Slashdot editor Tim Lord was wandering around SXSW
and ran into a small display for Lynx Laboratories
, a startup that makes this claim about its Lynx A camera
: "If you can use a point-and-shoot Nikon, you'll find the Lynx even easier to use. Instead of outputing 2D images, it produces 3D models of whatever you point it at. It's faster and cheaper than existing solutions today." There's a two-minute demo at the end of the video in which Lynx Founder and CEO Chris Slaughter shows how it works, and (at least in his hands) it looks extremely easy. The company is a University of Texas
spinoff that "has received prestigious awards including the 1st Place Idea2Product (I2P) Texas, 1st Place I2P Global, Top 10 Dell Innovators and National Science Foundation Small Business Innovation Research Funding." Naturally, they're hoping to raise money through Kickstarter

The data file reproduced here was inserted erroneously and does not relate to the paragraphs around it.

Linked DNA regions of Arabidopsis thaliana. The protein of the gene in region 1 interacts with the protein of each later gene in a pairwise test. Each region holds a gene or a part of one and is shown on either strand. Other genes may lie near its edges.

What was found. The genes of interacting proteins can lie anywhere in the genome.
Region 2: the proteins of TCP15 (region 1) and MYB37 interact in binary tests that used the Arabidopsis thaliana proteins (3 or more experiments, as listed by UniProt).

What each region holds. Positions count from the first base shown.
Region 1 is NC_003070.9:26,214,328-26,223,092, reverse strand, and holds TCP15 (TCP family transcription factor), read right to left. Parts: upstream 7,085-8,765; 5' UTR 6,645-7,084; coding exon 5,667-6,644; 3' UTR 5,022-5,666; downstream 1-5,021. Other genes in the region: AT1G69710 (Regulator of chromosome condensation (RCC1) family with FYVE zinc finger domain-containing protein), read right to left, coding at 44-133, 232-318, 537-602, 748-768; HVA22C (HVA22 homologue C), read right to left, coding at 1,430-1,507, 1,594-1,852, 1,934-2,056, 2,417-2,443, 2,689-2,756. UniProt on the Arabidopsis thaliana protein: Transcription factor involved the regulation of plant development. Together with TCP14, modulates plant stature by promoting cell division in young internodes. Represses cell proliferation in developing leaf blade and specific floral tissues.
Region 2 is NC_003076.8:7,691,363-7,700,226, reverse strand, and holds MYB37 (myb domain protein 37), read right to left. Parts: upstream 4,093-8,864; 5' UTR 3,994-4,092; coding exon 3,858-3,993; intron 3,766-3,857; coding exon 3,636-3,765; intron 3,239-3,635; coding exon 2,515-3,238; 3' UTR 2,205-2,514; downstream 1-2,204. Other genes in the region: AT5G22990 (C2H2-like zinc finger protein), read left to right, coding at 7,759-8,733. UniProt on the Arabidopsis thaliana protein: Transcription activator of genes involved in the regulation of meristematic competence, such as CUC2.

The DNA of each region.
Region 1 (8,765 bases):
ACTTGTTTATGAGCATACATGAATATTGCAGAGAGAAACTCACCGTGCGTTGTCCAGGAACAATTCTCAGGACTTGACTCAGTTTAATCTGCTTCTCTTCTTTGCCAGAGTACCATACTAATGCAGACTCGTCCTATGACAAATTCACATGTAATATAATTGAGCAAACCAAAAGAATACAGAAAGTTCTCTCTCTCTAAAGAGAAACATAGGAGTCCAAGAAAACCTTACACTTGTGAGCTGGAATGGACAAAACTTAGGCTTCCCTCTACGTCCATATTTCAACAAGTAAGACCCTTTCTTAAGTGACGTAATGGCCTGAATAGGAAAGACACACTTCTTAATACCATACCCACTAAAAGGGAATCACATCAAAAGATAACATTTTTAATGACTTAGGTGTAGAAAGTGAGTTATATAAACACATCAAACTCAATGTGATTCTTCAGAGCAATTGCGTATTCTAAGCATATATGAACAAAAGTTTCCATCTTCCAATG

as well. They're looking for $50,000 and as of 13 March 2013 it looks like they've raised $88,548 of it. There are obviously other ways to make 3-D images and models. But Lynx seems to have made a novel device, and the images it makes can be picked up directly by a number of 3D printer software packages. The Lynx-A also does motion capture
, which could really speed up rotoscoping
and other techniques that make video games and other animations look more lifelike than pure animation. That's totally different from static 3D modeling but might be more interesting to more people, at least in a commercial sense.